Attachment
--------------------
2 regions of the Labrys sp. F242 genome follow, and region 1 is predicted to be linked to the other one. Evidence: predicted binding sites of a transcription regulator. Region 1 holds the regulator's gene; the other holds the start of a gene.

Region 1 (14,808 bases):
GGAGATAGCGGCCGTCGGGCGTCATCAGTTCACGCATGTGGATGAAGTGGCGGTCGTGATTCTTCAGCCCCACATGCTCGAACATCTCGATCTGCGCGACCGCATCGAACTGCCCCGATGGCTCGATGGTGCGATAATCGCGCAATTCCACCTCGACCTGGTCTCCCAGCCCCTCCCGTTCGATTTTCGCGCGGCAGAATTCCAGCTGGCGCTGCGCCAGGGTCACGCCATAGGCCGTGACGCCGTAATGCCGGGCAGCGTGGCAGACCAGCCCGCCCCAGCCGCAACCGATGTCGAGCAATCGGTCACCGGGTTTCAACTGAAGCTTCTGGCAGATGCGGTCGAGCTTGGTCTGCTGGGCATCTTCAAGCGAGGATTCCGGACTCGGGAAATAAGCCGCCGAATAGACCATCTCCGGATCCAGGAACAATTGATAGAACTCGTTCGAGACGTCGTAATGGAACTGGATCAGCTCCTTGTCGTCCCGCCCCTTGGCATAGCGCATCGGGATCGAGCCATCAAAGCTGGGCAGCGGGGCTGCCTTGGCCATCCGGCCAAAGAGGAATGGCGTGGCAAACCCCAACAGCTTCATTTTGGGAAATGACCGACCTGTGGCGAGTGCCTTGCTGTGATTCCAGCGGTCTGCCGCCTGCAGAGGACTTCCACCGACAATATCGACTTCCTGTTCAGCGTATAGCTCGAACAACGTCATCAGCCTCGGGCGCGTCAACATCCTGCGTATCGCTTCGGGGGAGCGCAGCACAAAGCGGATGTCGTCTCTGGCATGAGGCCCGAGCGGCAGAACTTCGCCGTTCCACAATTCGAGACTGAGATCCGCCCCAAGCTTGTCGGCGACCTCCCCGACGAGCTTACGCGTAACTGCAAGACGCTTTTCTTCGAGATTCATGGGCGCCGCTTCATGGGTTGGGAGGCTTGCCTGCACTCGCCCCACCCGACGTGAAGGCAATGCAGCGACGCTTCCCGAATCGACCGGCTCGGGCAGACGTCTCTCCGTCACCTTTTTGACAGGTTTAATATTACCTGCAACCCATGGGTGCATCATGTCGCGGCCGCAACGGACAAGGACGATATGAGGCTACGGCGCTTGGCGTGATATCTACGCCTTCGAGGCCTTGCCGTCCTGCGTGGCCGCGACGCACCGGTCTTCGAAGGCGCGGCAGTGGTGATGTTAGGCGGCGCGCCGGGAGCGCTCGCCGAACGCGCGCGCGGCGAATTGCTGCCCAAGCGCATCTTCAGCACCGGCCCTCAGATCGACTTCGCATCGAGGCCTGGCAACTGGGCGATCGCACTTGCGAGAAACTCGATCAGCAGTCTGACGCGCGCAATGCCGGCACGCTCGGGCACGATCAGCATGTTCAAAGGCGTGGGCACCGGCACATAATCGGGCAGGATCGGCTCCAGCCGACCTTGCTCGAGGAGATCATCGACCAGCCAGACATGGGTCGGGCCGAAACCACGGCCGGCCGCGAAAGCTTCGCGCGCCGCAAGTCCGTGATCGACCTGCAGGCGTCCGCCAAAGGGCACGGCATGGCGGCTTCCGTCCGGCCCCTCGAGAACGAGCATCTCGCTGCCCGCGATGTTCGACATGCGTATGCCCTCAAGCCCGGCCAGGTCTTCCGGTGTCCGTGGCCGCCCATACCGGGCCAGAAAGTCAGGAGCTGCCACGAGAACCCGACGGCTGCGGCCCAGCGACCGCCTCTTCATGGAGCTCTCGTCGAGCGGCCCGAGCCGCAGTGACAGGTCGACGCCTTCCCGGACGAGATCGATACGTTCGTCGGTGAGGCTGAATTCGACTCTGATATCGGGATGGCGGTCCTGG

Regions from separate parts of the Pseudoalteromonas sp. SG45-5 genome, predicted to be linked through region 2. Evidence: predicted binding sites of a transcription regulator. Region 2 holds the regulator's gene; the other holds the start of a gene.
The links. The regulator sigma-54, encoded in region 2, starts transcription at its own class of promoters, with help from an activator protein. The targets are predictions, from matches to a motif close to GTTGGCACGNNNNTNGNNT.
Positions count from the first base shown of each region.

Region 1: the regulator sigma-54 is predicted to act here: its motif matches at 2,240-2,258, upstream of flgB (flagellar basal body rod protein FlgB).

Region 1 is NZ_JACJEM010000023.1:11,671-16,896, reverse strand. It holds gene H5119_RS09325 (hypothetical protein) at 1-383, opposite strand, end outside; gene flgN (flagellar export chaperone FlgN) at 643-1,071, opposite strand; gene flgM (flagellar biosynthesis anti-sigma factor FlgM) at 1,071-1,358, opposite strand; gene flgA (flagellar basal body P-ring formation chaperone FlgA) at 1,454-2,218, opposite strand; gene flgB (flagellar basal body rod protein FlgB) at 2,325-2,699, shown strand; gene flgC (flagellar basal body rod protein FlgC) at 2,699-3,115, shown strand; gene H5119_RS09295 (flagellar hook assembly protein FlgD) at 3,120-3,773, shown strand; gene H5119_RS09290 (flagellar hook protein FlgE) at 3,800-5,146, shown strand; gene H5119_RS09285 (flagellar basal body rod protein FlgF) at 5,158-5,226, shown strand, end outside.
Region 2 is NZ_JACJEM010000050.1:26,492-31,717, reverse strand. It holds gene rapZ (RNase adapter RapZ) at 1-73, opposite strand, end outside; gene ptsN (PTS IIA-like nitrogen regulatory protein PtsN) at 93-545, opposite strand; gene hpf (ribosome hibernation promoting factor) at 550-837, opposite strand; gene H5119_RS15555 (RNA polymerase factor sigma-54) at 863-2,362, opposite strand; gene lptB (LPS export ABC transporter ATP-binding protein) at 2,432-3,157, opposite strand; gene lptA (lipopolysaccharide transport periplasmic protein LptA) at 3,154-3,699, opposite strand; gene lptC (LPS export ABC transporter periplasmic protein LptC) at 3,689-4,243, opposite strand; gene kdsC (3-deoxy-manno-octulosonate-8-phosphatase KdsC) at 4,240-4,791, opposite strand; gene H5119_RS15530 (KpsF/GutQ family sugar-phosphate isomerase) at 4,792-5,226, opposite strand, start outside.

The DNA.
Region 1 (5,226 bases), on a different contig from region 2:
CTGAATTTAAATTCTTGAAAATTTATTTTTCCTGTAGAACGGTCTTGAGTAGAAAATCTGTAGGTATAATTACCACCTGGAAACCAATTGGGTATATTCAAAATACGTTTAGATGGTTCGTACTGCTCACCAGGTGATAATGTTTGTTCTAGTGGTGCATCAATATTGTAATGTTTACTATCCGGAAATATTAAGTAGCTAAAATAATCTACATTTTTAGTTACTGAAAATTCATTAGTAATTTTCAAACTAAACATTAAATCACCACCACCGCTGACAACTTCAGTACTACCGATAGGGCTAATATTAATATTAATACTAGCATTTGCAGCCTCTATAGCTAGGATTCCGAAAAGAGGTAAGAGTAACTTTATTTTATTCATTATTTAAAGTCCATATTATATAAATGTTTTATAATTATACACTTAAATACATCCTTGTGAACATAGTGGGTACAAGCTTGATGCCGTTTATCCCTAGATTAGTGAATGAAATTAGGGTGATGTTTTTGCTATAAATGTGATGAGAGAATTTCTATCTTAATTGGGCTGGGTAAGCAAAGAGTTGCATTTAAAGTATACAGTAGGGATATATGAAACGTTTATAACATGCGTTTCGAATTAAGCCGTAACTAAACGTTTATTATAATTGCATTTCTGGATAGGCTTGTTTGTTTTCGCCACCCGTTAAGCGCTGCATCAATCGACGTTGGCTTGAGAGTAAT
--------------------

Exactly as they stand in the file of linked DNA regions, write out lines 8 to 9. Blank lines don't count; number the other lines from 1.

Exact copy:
Region 1 is NZ_JACJEM010000023.1:11,671-16,896, reverse strand. It holds gene H5119_RS09325 (hypothetical protein) at 1-383, opposite strand, end outside; gene flgN (flagellar export chaperone FlgN) at 643-1,071, opposite strand; gene flgM (flagellar biosynthesis anti-sigma factor FlgM) at 1,071-1,358, opposite strand; gene flgA (flagellar basal body P-ring formation chaperone FlgA) at 1,454-2,218, opposite strand; gene flgB (flagellar basal body rod protein FlgB) at 2,325-2,699, shown strand; gene flgC (flagellar basal body rod protein FlgC) at 2,699-3,115, shown strand; gene H5119_RS09295 (flagellar hook assembly protein FlgD) at 3,120-3,773, shown strand; gene H5119_RS09290 (flagellar hook protein FlgE) at 3,800-5,146, shown strand; gene H5119_RS09285 (flagellar basal body rod protein FlgF) at 5,158-5,226, shown strand, end outside.
Region 2 is NZ_JACJEM010000050.1:26,492-31,717, reverse strand. It holds gene rapZ (RNase adapter RapZ) at 1-73, opposite strand, end outside; gene ptsN (PTS IIA-like nitrogen regulatory protein PtsN) at 93-545, opposite strand; gene hpf (ribosome hibernation promoting factor) at 550-837, opposite strand; gene H5119_RS15555 (RNA polymerase factor sigma-54) at 863-2,362, opposite strand; gene lptB (LPS export ABC transporter ATP-binding protein) at 2,432-3,157, opposite strand; gene lptA (lipopolysaccharide transport periplasmic protein LptA) at 3,154-3,699, opposite strand; gene lptC (LPS export ABC transporter periplasmic protein LptC) at 3,689-4,243, opposite strand; gene kdsC (3-deoxy-manno-octulosonate-8-phosphatase KdsC) at 4,240-4,791, opposite strand; gene H5119_RS15530 (KpsF/GutQ family sugar-phosphate isomerase) at 4,792-5,226, opposite strand, start outside.